MACHOS TEATRO LUNA
Teatro Luna walks a mile in another man’s shoes in Machos. Except, well, the company’s not male: this all-woman Chicago troupe usually takes a Latina perspective, often derived from its members’ own experiences. For this show, though, they interviewed or surveyed 100 men around the country, the vast majority Latino, to create what’s essentially a theatrical documentary with women in drag speaking men’s words.
Most female drag shows seem to combine feel-good entertainment with heavy-duty gender pondering, a la the defunct Chicago Kings. Machos is a more straightforward theater piece, resembling Eve Merriam’s The Club, set in a posh 1890s British club and incorporating raunchy songs of the period that highlighted the men’s sexism. The Teatro Luna women started out pissed—at boyfriends, brothers, bosses. But they ended up taking an open-hearted approach to the loaded subject of machismo. As director Coya Paz writes in a program note, during the interviews “we found that a curious thing was happening to us. We wanted to know less about what men thought about women and more about what men thought about themselves.” The time-consuming process, which left room for reflection, has produced a richly nuanced show.
The men generalize about women in only a few sections. In the opening, a rap chorale by all eight performers, they complain about women’s mysterious expectations. But that bit quickly shifts into a recitation of male labels and imperatives: drink beer, don’t cry, check out women even when you don’t want to. And they only discuss girlfriends in stereotypical terms—with a Latino twist—during a funny bull session close to the end of the 90-minute show.
When Machos treads on stereotypical ground, it usually does so delicately, with the sort of detail that ensures that each story evolves. One section begins with a chorus of three men praising their moms. It gradually comes out, though, that one loves his because she waits on him hand and foot (he’ll never leave home), another is actually incredibly annoyed by his “moms” because she gets into his shit all the time (he’ll never marry a woman like her), and the third has so much respect for his hardworking mother that he’s a little too hands-off with other women (he’ll never get laid).
Machos covers a lot of ground in sections that are fairly pointed but blend into a fast-moving whole. The piece shifts quickly from fathers to urinal etiquette to penis size, masturbation, and body image (men not only worry—they worry about worrying). One man sees himself as cheating on his wife with himself, which leads seamlessly to a monologue by a self-proclaimed family man who loves his wife—and has had roughly 48 liaisons with other women. Sports fanaticism gets treated both lightly and seriously. But the show’s hands-down showstopper is a hilarious boy band parody, whose refrain is “I’m not gay.” That’s followed by a matter-of-fact, humorous, yet insightful look at a gay relationship.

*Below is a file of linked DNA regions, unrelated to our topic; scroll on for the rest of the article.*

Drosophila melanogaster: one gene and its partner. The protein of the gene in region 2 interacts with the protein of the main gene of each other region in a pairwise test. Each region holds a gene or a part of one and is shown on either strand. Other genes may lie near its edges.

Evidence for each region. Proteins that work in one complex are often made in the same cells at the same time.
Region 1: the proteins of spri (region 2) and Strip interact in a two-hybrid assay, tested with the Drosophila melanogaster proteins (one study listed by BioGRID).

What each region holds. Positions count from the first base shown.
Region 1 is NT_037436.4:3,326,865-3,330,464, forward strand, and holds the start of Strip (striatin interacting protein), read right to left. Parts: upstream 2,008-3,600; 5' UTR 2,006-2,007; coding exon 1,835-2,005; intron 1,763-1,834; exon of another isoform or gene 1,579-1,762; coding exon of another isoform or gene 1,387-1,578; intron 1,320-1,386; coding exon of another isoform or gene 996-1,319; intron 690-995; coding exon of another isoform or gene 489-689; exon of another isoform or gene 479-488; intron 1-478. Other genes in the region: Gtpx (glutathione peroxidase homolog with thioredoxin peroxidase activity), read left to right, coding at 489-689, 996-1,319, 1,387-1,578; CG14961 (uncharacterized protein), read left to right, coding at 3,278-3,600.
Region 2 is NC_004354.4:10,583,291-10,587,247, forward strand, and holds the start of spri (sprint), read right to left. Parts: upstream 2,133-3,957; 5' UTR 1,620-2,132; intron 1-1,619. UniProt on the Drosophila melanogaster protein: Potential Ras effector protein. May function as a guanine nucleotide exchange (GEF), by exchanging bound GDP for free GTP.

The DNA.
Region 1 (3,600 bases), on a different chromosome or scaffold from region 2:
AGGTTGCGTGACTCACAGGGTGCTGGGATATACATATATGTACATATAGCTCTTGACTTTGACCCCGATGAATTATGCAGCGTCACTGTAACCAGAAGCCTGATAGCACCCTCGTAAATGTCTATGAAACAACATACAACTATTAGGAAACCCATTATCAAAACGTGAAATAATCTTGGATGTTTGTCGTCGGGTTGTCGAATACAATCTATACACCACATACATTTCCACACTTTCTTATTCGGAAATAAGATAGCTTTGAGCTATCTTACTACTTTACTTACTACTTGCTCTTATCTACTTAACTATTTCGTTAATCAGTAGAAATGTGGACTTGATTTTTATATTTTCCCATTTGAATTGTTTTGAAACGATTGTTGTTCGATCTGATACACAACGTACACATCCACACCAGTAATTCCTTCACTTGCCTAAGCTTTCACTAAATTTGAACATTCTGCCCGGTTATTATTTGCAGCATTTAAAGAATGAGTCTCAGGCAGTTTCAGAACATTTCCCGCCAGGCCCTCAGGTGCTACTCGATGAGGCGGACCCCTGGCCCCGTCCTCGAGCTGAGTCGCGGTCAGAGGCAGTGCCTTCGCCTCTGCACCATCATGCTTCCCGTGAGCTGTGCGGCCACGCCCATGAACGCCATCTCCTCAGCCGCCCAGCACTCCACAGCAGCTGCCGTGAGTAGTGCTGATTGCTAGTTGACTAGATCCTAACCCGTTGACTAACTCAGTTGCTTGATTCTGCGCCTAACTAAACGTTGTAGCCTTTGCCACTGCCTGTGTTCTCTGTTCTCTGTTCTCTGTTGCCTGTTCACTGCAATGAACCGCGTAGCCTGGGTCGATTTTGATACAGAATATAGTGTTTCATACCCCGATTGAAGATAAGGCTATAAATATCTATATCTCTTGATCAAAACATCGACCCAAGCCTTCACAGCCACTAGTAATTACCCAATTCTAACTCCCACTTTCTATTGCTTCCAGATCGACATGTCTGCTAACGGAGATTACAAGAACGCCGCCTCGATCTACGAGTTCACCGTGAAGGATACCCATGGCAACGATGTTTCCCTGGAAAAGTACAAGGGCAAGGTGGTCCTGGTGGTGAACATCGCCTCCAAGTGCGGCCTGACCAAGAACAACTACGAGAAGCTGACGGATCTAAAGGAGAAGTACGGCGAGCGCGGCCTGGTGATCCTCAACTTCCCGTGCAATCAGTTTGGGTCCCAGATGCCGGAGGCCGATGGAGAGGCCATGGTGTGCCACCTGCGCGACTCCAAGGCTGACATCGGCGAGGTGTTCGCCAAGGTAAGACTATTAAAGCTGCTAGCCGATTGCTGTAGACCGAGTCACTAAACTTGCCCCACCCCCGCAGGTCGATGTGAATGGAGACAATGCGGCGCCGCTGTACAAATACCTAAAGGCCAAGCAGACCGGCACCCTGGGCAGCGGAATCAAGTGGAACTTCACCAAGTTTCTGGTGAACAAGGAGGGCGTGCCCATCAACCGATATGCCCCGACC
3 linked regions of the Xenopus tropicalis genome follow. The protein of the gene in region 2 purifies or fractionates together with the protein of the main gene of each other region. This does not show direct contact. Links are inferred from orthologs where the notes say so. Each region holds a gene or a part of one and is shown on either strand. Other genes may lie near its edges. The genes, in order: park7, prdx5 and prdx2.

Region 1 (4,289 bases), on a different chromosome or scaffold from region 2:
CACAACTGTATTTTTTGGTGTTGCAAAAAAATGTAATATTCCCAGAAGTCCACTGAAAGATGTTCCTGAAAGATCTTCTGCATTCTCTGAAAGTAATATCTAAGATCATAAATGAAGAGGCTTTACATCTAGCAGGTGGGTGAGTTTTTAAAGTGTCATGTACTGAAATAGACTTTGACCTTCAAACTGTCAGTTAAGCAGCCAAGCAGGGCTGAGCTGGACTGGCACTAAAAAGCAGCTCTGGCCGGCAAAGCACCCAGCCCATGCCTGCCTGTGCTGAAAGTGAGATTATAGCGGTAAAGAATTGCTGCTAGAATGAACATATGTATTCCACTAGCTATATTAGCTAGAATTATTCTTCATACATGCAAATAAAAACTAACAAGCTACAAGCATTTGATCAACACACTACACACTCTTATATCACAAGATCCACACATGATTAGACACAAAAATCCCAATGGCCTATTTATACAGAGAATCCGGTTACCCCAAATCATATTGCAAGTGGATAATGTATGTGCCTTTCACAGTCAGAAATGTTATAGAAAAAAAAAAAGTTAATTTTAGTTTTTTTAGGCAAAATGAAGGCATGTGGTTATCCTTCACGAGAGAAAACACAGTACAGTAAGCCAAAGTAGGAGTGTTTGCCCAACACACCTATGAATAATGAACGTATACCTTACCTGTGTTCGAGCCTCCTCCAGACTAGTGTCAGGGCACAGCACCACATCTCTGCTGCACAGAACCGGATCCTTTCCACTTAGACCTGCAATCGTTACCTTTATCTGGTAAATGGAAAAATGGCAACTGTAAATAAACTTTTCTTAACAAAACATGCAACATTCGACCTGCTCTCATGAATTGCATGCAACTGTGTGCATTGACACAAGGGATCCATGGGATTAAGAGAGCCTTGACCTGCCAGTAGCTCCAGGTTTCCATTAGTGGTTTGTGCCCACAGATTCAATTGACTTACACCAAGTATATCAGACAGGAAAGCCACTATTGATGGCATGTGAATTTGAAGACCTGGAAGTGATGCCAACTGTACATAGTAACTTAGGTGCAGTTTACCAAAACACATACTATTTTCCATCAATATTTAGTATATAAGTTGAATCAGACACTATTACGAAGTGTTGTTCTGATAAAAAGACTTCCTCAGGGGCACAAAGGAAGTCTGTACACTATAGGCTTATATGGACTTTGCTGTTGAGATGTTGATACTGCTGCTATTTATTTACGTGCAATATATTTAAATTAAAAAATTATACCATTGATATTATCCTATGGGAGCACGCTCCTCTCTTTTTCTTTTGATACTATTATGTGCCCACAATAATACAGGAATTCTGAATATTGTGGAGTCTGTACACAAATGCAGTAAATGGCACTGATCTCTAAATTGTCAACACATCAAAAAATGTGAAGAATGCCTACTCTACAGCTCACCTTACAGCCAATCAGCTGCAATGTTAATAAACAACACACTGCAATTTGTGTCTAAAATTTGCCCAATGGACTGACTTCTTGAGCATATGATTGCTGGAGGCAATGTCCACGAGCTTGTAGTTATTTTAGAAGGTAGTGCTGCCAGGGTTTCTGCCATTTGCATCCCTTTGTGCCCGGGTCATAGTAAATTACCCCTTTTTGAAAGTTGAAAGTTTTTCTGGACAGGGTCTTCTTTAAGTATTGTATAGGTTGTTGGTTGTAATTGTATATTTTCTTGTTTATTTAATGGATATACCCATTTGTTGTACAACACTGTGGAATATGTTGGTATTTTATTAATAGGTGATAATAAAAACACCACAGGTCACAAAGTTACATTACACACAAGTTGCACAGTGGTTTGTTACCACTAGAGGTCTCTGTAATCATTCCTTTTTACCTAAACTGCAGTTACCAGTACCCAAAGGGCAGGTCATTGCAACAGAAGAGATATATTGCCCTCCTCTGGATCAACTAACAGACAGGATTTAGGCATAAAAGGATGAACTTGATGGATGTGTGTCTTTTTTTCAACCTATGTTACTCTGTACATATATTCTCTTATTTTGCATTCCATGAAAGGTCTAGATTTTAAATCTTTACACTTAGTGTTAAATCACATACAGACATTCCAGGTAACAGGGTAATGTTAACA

Two things keep Machos from being just another funny show about gender stereotypes: one, it’s not always funny, and two, it’s often painstakingly specific. Among its not-so-rosy subjects are drinking, the emotional abuse of men perceived as gay (whether they are or not), and physical violence against women. That section begins with men expressing a wide range of opinions, from the stance that men should never, ever hit women to the notion that all women need to be kept in line with force. The bit concludes with a monologue so persuasive you feel you’re watching a real person deliver his own story. This man hit his wife, but under circumstances so extreme he felt he had to: she was attacking him with a knife, and he was holding their daughter. Even the most militant feminist should see his point—and anguish at breaking his own code of honor.
So why are women playing men in a piece about machismo? Turns out it’s a brilliant move. These performers are amazingly adept at adopting male gestures, facial expressions, and vocal mannerisms. True, wearing men’s clothing, hairstyles, and facial hair and adding strap-ons does part of the job, but the performers’ physical embodiment of their characters is what makes them truly convincing. They inhabit them so fully that they get a curious gestalt going: in your mind they go from men to women and back again over and over, in split-second moments of perception. This act of imagination, on their part and ours, can only be healing.
Despite its humor, Machos goes beyond the lighthearted songs and stories of most revues. The complexity of its characters and tales creates the conflict in a piece that never truly comes to any conclusion about machismo. That in itself takes courage in our gender-war-torn times. Teatro Luna’s acts of emotional transformation are an answer of sorts to the vexed question of what men want. They may be the most any of us can do.v